We Like Field Mice in January: Returning to a Healthy Seasonal Rhythm

If you watch a meadow for a year, at least in places with our temperate climate, there are two down-times: When it's too cold, and when it's too hot. Those are vital down-times that we use to prepare and rest up for the up-times of spring and autumn.

Spring is, of course, vibrantly busy with new growth. Everything seems alive; everything is green, or flowered or bustling! It's like a great shout! for the sun and the great moving sky! Summer begins with the busy growth of berries, and the setting of seeds. Mammals, insects, birds and fish all rejoice in the excitement, fill their bellies with plants and each other, raise their babies, and build their homes and communities. But by the end of summer, the grasses have bent under the scorching sun; many of the animals shelter under them from the overbearing heat. Seeds dry and cure in the hot, persistent drought. Everything waits. Even the wind. It's just way too hot. What a huge relief when autumn comes to the meadow! The wind picks up, leaves and nuts and seeds fall to the ground and everybody gets busy packing in for winter; lining burrows and fattening up. Leaves of evergreens that folded up to protect themselves in the summer heat are now open again, washing and renewing themselves in the autumn rain. The rain and wind goes on for so long that by winter, grasses have died back, their old stalks brown and limp under the flood or snow. Rodents and insects still live, making and tending their pathways under the flattened grass of the meadow, and hungry prey birds sit still, hoping to catch one out of its shelter. Hungry. Everything is hungry. Trees and shrubs around the edges of the meadow stand naked without their leaves, just bending in the wind, cracking as their bodies swell with ice, and waiting. For spring. 

When my kids were young, our life was like the meadow. We, like field mice under grasses, nested in our house, in winter. We traipsed out in the meadow, sure, hungry like those field mice for a little adventure, but then we left our wet clothes at the door, and cocooned. Inside, we built cardboard box forts, did drawing and crafts by the fire, baked and sang and nestled in blankets with books. They call this hygge, now. Somehow in the post-Christmas lull, and without the demands of school and work (I was an intentionally stay-at-home-mom and unschooling my kids all year), we had freedom to just be. But it wasn't a pointless existence. In that quiet winter, like grasses, we were putting our roots down, deep, and by early spring we were ready to thrive.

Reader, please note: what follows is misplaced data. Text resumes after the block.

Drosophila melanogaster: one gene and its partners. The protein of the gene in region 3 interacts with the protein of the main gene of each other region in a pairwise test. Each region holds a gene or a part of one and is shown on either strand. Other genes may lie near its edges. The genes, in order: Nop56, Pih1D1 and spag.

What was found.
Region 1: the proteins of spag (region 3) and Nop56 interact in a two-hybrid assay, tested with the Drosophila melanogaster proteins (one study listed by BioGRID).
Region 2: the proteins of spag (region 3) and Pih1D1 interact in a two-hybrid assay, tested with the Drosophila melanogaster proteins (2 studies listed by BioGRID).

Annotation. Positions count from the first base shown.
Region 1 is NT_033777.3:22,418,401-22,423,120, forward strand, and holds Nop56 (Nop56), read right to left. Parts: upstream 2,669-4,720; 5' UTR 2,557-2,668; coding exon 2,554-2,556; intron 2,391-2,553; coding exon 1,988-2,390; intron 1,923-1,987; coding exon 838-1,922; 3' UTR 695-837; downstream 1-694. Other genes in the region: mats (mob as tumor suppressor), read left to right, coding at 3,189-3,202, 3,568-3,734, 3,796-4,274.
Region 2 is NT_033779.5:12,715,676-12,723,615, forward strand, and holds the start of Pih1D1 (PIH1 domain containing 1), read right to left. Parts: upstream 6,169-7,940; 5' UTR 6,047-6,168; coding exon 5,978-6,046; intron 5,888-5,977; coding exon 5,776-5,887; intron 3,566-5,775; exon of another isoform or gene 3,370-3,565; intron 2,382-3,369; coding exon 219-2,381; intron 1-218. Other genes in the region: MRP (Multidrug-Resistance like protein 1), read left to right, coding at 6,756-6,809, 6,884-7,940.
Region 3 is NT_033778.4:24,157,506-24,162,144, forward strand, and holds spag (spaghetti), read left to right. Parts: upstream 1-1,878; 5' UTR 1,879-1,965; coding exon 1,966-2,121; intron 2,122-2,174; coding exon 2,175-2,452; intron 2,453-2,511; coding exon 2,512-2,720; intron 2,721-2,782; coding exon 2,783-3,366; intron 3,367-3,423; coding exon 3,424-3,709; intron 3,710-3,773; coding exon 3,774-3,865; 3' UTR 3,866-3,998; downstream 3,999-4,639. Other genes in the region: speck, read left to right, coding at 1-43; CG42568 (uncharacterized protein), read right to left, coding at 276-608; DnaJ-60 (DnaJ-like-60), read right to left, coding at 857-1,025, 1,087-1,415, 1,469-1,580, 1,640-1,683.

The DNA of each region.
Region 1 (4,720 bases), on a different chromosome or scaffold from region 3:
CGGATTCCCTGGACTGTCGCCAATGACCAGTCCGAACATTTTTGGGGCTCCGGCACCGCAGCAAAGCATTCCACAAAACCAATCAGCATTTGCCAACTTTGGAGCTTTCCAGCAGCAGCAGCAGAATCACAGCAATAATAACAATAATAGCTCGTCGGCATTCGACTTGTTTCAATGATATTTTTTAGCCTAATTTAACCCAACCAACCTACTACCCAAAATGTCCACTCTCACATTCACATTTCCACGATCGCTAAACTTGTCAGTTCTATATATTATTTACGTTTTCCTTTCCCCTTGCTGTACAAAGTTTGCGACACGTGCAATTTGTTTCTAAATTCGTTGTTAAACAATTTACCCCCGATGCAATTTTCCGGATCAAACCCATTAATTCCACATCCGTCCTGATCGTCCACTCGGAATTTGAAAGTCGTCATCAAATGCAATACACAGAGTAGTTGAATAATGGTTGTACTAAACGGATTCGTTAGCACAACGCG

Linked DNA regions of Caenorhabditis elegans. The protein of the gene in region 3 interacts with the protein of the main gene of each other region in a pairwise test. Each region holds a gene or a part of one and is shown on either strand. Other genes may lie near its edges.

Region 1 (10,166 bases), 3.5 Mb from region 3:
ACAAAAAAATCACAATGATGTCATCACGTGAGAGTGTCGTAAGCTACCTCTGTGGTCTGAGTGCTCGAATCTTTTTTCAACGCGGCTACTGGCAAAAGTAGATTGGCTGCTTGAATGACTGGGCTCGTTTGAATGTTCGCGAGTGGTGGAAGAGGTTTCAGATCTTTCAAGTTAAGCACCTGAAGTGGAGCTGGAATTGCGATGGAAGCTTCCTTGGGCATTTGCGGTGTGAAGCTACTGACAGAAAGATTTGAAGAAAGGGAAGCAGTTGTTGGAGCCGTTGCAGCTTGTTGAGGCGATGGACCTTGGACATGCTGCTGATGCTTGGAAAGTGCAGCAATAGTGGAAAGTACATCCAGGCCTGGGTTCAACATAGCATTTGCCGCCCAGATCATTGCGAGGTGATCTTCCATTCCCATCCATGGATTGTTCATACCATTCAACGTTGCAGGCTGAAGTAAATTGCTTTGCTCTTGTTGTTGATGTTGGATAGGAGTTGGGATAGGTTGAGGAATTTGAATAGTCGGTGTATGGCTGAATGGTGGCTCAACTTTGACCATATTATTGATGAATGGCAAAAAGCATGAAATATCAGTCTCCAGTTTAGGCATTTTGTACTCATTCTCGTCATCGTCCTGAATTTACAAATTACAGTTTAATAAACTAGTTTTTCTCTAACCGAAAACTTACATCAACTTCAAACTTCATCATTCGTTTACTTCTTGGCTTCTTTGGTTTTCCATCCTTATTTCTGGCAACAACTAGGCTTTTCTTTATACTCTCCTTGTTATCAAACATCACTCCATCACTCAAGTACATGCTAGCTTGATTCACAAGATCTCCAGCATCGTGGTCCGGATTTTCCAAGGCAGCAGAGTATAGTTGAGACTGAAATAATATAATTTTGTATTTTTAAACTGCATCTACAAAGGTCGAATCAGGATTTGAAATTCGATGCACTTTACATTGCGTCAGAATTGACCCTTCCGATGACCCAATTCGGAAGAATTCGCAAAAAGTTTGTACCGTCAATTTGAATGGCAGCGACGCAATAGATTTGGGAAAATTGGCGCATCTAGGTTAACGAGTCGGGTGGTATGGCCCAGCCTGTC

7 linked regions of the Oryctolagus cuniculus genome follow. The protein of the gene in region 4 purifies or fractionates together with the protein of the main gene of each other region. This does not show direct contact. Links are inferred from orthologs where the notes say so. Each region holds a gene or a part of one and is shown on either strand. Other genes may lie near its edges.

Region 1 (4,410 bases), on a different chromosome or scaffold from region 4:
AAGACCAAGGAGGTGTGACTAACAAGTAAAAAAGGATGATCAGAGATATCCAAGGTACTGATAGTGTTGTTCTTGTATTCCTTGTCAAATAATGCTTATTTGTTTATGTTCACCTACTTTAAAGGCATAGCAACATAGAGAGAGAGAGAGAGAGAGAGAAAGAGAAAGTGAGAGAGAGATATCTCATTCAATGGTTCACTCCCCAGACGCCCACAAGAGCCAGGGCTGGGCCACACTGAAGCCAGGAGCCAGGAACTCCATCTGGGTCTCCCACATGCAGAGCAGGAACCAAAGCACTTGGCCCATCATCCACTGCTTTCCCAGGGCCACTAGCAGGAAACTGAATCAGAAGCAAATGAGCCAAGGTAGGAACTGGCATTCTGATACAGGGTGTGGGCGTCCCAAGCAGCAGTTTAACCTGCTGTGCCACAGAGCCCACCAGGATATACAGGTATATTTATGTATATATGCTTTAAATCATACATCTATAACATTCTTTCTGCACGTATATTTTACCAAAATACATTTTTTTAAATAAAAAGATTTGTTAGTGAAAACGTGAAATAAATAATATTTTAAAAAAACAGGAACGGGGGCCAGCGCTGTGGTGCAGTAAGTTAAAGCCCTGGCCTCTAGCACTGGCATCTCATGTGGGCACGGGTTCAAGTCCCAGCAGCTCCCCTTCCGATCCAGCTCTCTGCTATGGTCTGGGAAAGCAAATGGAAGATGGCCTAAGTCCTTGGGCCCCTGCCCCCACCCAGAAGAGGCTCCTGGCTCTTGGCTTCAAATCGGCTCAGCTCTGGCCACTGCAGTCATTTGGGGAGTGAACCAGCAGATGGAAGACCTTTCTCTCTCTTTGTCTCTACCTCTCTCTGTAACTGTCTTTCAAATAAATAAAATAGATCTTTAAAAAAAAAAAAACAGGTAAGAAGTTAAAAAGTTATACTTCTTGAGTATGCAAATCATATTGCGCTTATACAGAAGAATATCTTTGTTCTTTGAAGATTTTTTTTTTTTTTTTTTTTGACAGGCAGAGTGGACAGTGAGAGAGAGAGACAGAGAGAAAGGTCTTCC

Spring is when the whole world wakes up. And HOLY we partied!!! Everybody, like cherry blossoms, is out celebrating right through spring and into early summer. Everything has exclamation marks!!! For kids there are field-trips aplenty. There are festivals and conferences. Everybody is dancing their life out in the sunshine and flaunting the choices we made. This is when we were proudest to live our chosen lives.

As summer dragged on, though, the heat became oppressive, and we hid indoors, or in the cool shelter of our beloved forest. Drought meant even our well was close to dry, and we had to be careful about how much we used. No sprinklers; no water balloons. It was even too hot to go to the beach during the day, so we went there in the dark evenings, singing at campfires by the ocean with friends, watching the sun set again and again on the season of growth, as the grasses dried and we waited, again. We prepared our bodies for the autumn.